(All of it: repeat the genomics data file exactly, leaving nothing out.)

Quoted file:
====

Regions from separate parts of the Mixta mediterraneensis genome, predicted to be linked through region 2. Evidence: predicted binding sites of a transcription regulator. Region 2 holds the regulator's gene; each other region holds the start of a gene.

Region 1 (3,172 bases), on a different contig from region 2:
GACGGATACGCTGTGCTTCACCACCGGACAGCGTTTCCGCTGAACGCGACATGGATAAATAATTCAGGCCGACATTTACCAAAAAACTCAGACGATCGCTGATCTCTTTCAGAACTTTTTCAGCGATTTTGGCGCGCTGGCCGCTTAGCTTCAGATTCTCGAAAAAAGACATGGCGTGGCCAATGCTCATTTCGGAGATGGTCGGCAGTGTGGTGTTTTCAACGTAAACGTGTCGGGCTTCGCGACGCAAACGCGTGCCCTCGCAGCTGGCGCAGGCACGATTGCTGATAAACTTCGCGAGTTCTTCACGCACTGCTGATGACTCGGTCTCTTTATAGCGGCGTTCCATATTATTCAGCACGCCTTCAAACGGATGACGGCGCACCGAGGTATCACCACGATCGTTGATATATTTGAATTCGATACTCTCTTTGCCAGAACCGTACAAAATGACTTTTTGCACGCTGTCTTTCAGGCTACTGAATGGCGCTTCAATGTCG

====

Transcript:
Regions from separate parts of the Mixta mediterraneensis genome, predicted to be linked through region 2. Evidence: predicted binding sites of a transcription regulator. Region 2 holds the regulator's gene; each other region holds the start of a gene.

Region 1 (3,172 bases), on a different contig from region 2:
GACGGATACGCTGTGCTTCACCACCGGACAGCGTTTCCGCTGAACGCGACATGGATAAATAATTCAGGCCGACATTTACCAAAAAACTCAGACGATCGCTGATCTCTTTCAGAACTTTTTCAGCGATTTTGGCGCGCTGGCCGCTTAGCTTCAGATTCTCGAAAAAAGACATGGCGTGGCCAATGCTCATTTCGGAGATGGTCGGCAGTGTGGTGTTTTCAACGTAAACGTGTCGGGCTTCGCGACGCAAACGCGTGCCCTCGCAGCTGGCGCAGGCACGATTGCTGATAAACTTCGCGAGTTCTTCACGCACTGCTGATGACTCGGTCTCTTTATAGCGGCGTTCCATATTATTCAGCACGCCTTCAAACGGATGACGGCGCACCGAGGTATCACCACGATCGTTGATATATTTGAATTCGATACTCTCTTTGCCAGAACCGTACAAAATGACTTTTTGCACGCTGTCTTTCAGGCTACTGAATGGCGCTTCAATGTCG